Activision is reportedly in the midst of an investigation into a hacking campaign that is stealing login credentials from people who play its games. According to TechCrunch, bad actors successfully install malware on victims’ computers and use their access to steal login credentials for their gaming accounts and even their crypto wallets. Citing an unnamed source, the publication reported that the video game publisher has been helping victims remove the malware and regain control of their accounts, but there is not yet enough information to say how the malware is spreading.

However, an Activision spokesperson denied that the company was helping to remove malware, saying the problem was with third-party software providers, not Activision’s software or platforms. on TechCrunch a source said the malware “can only affect people who have third-party tools installed,” implying that people are getting it from software not developed by Activision and typically used with its games.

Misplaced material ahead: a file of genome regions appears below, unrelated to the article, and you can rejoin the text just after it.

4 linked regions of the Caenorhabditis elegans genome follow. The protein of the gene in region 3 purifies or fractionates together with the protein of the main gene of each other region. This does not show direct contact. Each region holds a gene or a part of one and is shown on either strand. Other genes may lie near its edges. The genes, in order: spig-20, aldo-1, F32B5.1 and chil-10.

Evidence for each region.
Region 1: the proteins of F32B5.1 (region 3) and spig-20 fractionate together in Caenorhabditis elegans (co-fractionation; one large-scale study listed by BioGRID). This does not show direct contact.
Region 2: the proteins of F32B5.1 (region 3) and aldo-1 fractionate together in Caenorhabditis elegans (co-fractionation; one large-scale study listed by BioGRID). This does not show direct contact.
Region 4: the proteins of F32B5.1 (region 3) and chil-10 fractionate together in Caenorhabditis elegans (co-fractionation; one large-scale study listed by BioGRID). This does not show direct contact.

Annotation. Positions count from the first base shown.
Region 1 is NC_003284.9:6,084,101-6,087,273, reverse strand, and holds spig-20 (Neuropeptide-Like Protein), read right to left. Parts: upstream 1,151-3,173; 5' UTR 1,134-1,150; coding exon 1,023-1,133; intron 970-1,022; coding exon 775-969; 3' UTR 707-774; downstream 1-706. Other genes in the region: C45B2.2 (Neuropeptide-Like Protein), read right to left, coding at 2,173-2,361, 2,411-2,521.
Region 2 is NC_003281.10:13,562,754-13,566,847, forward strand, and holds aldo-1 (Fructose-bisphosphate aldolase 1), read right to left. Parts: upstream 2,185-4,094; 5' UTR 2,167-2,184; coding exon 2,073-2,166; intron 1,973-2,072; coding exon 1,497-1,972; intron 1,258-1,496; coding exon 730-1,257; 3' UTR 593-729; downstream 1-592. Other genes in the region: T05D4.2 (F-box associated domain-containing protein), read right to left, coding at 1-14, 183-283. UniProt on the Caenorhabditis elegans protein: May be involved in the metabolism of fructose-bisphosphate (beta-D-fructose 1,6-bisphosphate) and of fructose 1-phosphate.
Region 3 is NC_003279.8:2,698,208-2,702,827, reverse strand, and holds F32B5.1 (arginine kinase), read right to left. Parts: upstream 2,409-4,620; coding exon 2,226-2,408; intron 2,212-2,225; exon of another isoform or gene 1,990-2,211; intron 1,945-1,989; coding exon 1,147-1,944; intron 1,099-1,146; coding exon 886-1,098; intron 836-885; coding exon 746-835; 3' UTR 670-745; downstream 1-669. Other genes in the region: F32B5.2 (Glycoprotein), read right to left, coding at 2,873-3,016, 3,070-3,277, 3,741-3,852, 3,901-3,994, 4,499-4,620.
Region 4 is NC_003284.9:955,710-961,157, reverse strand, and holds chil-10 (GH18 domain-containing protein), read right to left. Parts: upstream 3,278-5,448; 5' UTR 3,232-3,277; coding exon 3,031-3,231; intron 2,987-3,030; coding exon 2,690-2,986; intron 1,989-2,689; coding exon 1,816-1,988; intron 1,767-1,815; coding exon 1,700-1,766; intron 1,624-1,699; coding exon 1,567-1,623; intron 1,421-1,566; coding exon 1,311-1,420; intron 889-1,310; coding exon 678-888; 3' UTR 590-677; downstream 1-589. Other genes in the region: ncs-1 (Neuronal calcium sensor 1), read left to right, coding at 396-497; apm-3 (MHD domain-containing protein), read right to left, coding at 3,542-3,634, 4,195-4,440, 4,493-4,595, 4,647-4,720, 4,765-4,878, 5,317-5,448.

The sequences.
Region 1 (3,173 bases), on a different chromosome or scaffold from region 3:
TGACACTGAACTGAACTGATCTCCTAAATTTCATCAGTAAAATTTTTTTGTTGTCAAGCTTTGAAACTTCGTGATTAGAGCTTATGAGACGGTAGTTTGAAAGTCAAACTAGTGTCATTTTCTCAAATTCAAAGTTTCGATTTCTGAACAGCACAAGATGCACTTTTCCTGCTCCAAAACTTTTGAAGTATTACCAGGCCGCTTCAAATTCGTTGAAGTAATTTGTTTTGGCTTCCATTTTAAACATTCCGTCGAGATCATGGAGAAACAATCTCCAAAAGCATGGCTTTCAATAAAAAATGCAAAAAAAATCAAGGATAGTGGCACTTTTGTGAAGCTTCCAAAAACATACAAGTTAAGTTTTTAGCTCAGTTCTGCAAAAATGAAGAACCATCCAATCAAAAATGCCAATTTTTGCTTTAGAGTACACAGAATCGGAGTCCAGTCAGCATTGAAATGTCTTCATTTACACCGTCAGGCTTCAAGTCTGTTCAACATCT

Delaney Simmons, a spokesperson for Activision, told the outlet that the company is aware of “allegations that some player credentials in the wider industry may have been compromised by malware from downloading or using unauthorized software.” He added that the company’s servers “remain secure and uncompromised.”

A third-party origin is certainly a plausible theory, given that the hacking scheme appears to have been uncovered by someone known as Zeebler, who develops cheat software for Call of Duty. Ziebler said TechCrunch that he discovered the campaign when one of his clients’ accounts were stolen for his software. After examining it, he discovered a database containing stolen credentials. He also said that the malware is disguised to look like real software, but they are actually designed to steal the usernames and passwords entered by victims. Zeebler is supposedly talking about third-party tools, like phishing software that clones itself to harvest people’s login credentials, but phishing schemes they use Activision’s official login design also exists. The bottom line is that people should be careful what they download and always double-check that the login page they’re entering is the real deal.

Update, March 30, 2024, 5:20 p.m. ET: This story has been updated to include new information from Activision.